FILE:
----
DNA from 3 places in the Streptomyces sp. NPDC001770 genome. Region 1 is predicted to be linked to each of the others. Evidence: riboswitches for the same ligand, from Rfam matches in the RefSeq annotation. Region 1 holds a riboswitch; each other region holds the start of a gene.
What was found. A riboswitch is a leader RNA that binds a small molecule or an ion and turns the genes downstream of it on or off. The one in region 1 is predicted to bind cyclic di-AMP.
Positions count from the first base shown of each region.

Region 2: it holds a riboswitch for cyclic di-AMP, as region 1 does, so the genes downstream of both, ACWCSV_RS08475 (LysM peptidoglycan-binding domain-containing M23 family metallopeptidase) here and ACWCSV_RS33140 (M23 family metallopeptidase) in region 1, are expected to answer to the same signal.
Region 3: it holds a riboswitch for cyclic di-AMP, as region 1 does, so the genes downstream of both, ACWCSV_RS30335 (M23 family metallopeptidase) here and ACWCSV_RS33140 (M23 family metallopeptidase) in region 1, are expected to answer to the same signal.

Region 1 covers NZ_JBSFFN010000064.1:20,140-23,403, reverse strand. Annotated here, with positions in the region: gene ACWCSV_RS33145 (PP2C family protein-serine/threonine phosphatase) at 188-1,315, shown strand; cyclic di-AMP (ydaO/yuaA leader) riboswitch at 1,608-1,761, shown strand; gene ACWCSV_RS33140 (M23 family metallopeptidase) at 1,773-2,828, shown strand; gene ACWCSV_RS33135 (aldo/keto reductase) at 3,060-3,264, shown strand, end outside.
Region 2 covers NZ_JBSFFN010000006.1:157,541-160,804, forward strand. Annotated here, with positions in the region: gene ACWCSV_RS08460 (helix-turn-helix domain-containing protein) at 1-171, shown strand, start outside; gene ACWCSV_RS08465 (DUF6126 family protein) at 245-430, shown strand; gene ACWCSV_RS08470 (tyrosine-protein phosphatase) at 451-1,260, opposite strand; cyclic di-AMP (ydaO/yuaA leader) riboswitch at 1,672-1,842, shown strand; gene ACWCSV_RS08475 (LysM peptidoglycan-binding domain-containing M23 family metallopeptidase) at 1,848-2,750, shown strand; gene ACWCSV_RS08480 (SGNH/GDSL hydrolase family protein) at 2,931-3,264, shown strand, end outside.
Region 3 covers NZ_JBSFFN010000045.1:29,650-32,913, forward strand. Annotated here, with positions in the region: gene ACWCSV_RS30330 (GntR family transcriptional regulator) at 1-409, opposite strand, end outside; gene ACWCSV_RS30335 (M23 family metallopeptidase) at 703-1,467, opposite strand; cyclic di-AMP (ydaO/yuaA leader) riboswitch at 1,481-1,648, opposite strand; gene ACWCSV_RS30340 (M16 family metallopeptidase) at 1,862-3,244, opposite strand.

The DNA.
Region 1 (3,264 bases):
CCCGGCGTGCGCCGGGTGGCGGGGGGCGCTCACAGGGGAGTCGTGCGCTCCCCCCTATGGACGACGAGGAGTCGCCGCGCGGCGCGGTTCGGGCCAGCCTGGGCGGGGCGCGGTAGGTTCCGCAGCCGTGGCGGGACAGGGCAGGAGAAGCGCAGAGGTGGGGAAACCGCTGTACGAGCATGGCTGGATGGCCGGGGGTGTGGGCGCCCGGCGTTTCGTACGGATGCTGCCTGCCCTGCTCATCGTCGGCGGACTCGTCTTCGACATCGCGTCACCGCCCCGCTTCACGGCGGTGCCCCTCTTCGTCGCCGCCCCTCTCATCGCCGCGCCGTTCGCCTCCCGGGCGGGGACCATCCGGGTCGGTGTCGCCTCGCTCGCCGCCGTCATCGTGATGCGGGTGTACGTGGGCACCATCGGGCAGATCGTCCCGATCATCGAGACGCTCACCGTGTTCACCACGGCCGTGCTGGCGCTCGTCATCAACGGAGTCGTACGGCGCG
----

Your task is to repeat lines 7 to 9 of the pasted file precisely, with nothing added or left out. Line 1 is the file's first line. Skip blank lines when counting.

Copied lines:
Region 2 covers NZ_JBSFFN010000006.1:157,541-160,804, forward strand. Annotated here, with positions in the region: gene ACWCSV_RS08460 (helix-turn-helix domain-containing protein) at 1-171, shown strand, start outside; gene ACWCSV_RS08465 (DUF6126 family protein) at 245-430, shown strand; gene ACWCSV_RS08470 (tyrosine-protein phosphatase) at 451-1,260, opposite strand; cyclic di-AMP (ydaO/yuaA leader) riboswitch at 1,672-1,842, shown strand; gene ACWCSV_RS08475 (LysM peptidoglycan-binding domain-containing M23 family metallopeptidase) at 1,848-2,750, shown strand; gene ACWCSV_RS08480 (SGNH/GDSL hydrolase family protein) at 2,931-3,264, shown strand, end outside.
Region 3 covers NZ_JBSFFN010000045.1:29,650-32,913, forward strand. Annotated here, with positions in the region: gene ACWCSV_RS30330 (GntR family transcriptional regulator) at 1-409, opposite strand, end outside; gene ACWCSV_RS30335 (M23 family metallopeptidase) at 703-1,467, opposite strand; cyclic di-AMP (ydaO/yuaA leader) riboswitch at 1,481-1,648, opposite strand; gene ACWCSV_RS30340 (M16 family metallopeptidase) at 1,862-3,244, opposite strand.

The DNA.